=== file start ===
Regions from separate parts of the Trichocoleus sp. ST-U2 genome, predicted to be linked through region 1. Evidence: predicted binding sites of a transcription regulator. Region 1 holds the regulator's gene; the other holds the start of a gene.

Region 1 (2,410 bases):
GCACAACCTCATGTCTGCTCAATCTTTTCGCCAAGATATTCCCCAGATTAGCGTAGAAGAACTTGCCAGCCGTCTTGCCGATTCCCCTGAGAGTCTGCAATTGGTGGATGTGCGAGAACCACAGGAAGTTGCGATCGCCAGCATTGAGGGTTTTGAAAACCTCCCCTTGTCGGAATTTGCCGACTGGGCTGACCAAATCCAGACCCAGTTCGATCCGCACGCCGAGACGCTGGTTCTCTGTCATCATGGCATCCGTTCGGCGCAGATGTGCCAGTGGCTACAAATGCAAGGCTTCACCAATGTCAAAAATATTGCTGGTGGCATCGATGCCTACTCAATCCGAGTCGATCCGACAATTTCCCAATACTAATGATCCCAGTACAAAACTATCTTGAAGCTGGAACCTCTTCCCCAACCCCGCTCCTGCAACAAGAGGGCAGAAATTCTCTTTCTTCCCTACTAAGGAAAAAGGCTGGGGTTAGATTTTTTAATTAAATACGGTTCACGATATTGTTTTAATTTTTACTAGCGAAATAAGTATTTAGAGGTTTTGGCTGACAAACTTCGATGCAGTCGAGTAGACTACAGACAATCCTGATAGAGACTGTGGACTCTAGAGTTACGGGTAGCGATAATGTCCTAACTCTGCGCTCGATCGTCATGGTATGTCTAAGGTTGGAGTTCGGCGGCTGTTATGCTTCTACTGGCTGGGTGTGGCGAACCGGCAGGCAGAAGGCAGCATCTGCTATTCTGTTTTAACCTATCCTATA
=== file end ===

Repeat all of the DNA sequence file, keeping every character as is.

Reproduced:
Regions from separate parts of the Trichocoleus sp. ST-U2 genome, predicted to be linked through region 1. Evidence: predicted binding sites of a transcription regulator. Region 1 holds the regulator's gene; the other holds the start of a gene.

Region 1 (2,410 bases):
GCACAACCTCATGTCTGCTCAATCTTTTCGCCAAGATATTCCCCAGATTAGCGTAGAAGAACTTGCCAGCCGTCTTGCCGATTCCCCTGAGAGTCTGCAATTGGTGGATGTGCGAGAACCACAGGAAGTTGCGATCGCCAGCATTGAGGGTTTTGAAAACCTCCCCTTGTCGGAATTTGCCGACTGGGCTGACCAAATCCAGACCCAGTTCGATCCGCACGCCGAGACGCTGGTTCTCTGTCATCATGGCATCCGTTCGGCGCAGATGTGCCAGTGGCTACAAATGCAAGGCTTCACCAATGTCAAAAATATTGCTGGTGGCATCGATGCCTACTCAATCCGAGTCGATCCGACAATTTCCCAATACTAATGATCCCAGTACAAAACTATCTTGAAGCTGGAACCTCTTCCCCAACCCCGCTCCTGCAACAAGAGGGCAGAAATTCTCTTTCTTCCCTACTAAGGAAAAAGGCTGGGGTTAGATTTTTTAATTAAATACGGTTCACGATATTGTTTTAATTTTTACTAGCGAAATAAGTATTTAGAGGTTTTGGCTGACAAACTTCGATGCAGTCGAGTAGACTACAGACAATCCTGATAGAGACTGTGGACTCTAGAGTTACGGGTAGCGATAATGTCCTAACTCTGCGCTCGATCGTCATGGTATGTCTAAGGTTGGAGTTCGGCGGCTGTTATGCTTCTACTGGCTGGGTGTGGCGAACCGGCAGGCAGAAGGCAGCATCTGCTATTCTGTTTTAACCTATCCTATA